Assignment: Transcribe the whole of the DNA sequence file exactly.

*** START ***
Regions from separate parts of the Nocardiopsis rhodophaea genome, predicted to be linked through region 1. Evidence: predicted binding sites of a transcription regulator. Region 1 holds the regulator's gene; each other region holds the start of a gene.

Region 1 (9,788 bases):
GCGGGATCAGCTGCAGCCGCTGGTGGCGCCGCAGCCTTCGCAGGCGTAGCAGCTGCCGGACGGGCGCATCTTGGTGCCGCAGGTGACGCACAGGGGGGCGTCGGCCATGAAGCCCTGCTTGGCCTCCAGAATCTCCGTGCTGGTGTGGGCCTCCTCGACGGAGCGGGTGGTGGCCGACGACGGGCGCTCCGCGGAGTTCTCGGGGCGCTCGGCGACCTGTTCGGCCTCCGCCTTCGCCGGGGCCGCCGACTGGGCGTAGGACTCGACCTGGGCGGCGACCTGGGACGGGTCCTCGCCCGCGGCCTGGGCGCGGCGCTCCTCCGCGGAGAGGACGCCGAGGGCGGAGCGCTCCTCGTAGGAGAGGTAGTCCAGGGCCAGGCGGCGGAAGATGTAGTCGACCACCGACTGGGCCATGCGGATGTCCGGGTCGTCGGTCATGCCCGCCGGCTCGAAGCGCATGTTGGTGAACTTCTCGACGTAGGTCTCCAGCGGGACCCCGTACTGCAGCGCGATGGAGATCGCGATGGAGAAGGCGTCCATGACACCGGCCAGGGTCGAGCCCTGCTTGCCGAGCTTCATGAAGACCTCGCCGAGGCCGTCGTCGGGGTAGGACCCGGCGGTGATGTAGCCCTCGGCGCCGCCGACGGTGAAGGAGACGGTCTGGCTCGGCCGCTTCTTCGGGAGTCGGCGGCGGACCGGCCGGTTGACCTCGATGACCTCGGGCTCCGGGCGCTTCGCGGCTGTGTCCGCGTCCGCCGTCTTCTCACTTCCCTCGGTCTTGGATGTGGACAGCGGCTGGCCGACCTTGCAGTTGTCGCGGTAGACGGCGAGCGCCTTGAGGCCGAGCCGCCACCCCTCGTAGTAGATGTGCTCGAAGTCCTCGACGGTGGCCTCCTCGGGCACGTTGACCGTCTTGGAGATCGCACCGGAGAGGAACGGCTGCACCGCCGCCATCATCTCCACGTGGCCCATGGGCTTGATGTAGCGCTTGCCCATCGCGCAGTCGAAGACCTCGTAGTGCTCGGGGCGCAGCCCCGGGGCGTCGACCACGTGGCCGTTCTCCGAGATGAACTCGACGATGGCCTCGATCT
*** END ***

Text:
Regions from separate parts of the Nocardiopsis rhodophaea genome, predicted to be linked through region 1. Evidence: predicted binding sites of a transcription regulator. Region 1 holds the regulator's gene; each other region holds the start of a gene.

Region 1 (9,788 bases):
GCGGGATCAGCTGCAGCCGCTGGTGGCGCCGCAGCCTTCGCAGGCGTAGCAGCTGCCGGACGGGCGCATCTTGGTGCCGCAGGTGACGCACAGGGGGGCGTCGGCCATGAAGCCCTGCTTGGCCTCCAGAATCTCCGTGCTGGTGTGGGCCTCCTCGACGGAGCGGGTGGTGGCCGACGACGGGCGCTCCGCGGAGTTCTCGGGGCGCTCGGCGACCTGTTCGGCCTCCGCCTTCGCCGGGGCCGCCGACTGGGCGTAGGACTCGACCTGGGCGGCGACCTGGGACGGGTCCTCGCCCGCGGCCTGGGCGCGGCGCTCCTCCGCGGAGAGGACGCCGAGGGCGGAGCGCTCCTCGTAGGAGAGGTAGTCCAGGGCCAGGCGGCGGAAGATGTAGTCGACCACCGACTGGGCCATGCGGATGTCCGGGTCGTCGGTCATGCCCGCCGGCTCGAAGCGCATGTTGGTGAACTTCTCGACGTAGGTCTCCAGCGGGACCCCGTACTGCAGCGCGATGGAGATCGCGATGGAGAAGGCGTCCATGACACCGGCCAGGGTCGAGCCCTGCTTGCCGAGCTTCATGAAGACCTCGCCGAGGCCGTCGTCGGGGTAGGACCCGGCGGTGATGTAGCCCTCGGCGCCGCCGACGGTGAAGGAGACGGTCTGGCTCGGCCGCTTCTTCGGGAGTCGGCGGCGGACCGGCCGGTTGACCTCGATGACCTCGGGCTCCGGGCGCTTCGCGGCTGTGTCCGCGTCCGCCGTCTTCTCACTTCCCTCGGTCTTGGATGTGGACAGCGGCTGGCCGACCTTGCAGTTGTCGCGGTAGACGGCGAGCGCCTTGAGGCCGAGCCGCCACCCCTCGTAGTAGATGTGCTCGAAGTCCTCGACGGTGGCCTCCTCGGGCACGTTGACCGTCTTGGAGATCGCACCGGAGAGGAACGGCTGCACCGCCGCCATCATCTCCACGTGGCCCATGGGCTTGATGTAGCGCTTGCCCATCGCGCAGTCGAAGACCTCGTAGTGCTCGGGGCGCAGCCCCGGGGCGTCGACCACGTGGCCGTTCTCCGAGATGAACTCGACGATGGCCTCGATCT